Nearly three years ago, I wrote about my compulsion to record the details every time we put gas in the car. At the time, I said, “Mind you, none of this information is of any particular use.”
I’m thrilled to announce that after thirteen years, I’ve finally found value in that spreadsheet. Value beyond soothing the need to collect the numbers, I mean.
Hey, I just realized: since I’ve found a use for the numbers, they’re no longer just semi-random noise. They have meaning! They’re officially information. Data! I’m sure the spreadsheet is very proud.
But I digress.
Anyway, the point is that I have a job. Which requires me to commute. And now I can calculate how much it costs me to go to work.
The bridge toll is six bucks in one direction and zero in the other. And, frankly, that’s the lion’s share of the expense. But, being compulsive, I had to add in the cost of the gas.
One round trip is approximately 35 miles, regardless of which route I take*.
* As I noted recently, crossing the Richmond-San Rafael bridge is essentially a requirement to get from here to there. But there are multiple ways to get from here to the bridge. Since all the routes are functionally the same length, and all the drivers are using the same small group of traffic apps, it’s probably no surprise that it takes the same amount of time to drive all the routes. In this case, about an hour and a quarter. As Bay Area commutes go, that’s staggeringly short for the round trip.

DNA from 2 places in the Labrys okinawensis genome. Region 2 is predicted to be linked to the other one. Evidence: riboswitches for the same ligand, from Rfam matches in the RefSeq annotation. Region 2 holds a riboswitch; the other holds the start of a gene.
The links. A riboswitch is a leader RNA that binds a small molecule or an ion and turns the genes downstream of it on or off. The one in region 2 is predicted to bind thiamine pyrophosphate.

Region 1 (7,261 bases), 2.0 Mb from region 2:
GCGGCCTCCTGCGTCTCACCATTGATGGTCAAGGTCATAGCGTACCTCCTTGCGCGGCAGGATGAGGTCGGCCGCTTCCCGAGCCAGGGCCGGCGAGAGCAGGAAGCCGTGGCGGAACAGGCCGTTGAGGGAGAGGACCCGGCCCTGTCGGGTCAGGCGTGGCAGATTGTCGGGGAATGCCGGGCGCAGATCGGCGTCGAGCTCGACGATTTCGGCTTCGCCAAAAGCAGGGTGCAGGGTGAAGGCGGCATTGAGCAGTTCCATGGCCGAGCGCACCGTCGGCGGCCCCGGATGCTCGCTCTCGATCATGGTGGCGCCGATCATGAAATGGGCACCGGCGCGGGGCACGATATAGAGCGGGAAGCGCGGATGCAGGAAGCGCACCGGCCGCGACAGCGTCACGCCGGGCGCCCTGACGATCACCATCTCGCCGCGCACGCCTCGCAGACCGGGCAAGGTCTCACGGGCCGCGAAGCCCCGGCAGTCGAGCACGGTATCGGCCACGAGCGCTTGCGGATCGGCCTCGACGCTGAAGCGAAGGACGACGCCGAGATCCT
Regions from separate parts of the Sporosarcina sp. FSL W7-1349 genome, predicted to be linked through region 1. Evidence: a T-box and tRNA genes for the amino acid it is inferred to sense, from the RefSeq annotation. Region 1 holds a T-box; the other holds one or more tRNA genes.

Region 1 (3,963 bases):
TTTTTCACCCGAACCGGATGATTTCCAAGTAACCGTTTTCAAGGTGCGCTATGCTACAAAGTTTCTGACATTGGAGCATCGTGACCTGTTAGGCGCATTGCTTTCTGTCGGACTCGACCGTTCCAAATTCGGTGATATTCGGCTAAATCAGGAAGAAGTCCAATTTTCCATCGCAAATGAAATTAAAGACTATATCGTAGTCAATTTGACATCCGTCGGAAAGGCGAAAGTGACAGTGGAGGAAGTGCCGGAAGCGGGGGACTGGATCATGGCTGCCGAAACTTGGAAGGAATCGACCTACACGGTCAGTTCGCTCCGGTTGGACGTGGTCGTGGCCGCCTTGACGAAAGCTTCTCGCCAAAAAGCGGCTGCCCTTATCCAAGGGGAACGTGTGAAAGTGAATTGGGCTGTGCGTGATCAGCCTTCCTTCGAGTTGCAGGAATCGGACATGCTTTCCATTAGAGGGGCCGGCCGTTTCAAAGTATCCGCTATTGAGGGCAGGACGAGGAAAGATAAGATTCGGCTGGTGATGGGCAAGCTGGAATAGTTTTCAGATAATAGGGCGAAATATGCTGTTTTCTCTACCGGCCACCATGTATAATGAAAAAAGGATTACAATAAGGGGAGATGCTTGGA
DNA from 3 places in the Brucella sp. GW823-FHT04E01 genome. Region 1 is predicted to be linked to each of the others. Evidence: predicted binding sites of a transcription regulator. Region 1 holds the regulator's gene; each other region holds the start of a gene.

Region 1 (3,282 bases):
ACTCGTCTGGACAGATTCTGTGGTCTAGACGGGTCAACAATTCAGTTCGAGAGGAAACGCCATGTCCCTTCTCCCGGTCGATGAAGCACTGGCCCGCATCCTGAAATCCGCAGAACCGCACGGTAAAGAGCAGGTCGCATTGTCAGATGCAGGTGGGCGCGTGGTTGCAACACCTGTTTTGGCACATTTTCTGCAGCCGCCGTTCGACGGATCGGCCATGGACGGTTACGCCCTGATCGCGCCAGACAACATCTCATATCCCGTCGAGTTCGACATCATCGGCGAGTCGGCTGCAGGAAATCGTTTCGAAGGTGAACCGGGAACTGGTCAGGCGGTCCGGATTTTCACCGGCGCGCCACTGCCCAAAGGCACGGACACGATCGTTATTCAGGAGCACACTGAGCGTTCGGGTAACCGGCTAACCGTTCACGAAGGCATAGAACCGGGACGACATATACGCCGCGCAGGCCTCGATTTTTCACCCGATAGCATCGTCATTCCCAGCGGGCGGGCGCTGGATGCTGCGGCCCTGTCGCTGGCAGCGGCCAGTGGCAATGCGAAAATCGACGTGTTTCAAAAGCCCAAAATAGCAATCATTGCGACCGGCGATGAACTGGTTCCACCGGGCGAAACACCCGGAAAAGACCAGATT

According to my spreadsheet, each dollar we’ve spent on gas has been good for 8.6 miles driven. So one round trip to work costs a hair over four bucks in gas. Add the bridge toll and we get the total price of the trip: ten dollars. No, I’m not compulsive enough to figure in depreciation on the car.
Apply my salary–net, of course–and you get forty-four minutes and a handful of seconds*.
* Yes, I realize that the mathematically astute curious types among you are now busy calculating my pay. Have fun. I’d just appreciate it if you didn’t spread the number around. Make anyone who wants to know go to the effort of punching a few digits into their calculators. And looking up the federal and state withholding percentages. And a few other little deductions that I’ll leave as exercises for the nosy.
With all the approximations I’ve included, you can call it three-quarters of an hour without straining the bounds of mathematics.
Why would I bother with all that math, other than to justify thirteen years of data collection? Well, it turns out that driving is two dollars cheaper than taking the bus. That says more about the cost of public transportation than anything else, but that’s a subject for another time.
More importantly, knowing the cost difference allows me to feel a little better about choosing convenience over saving the environment.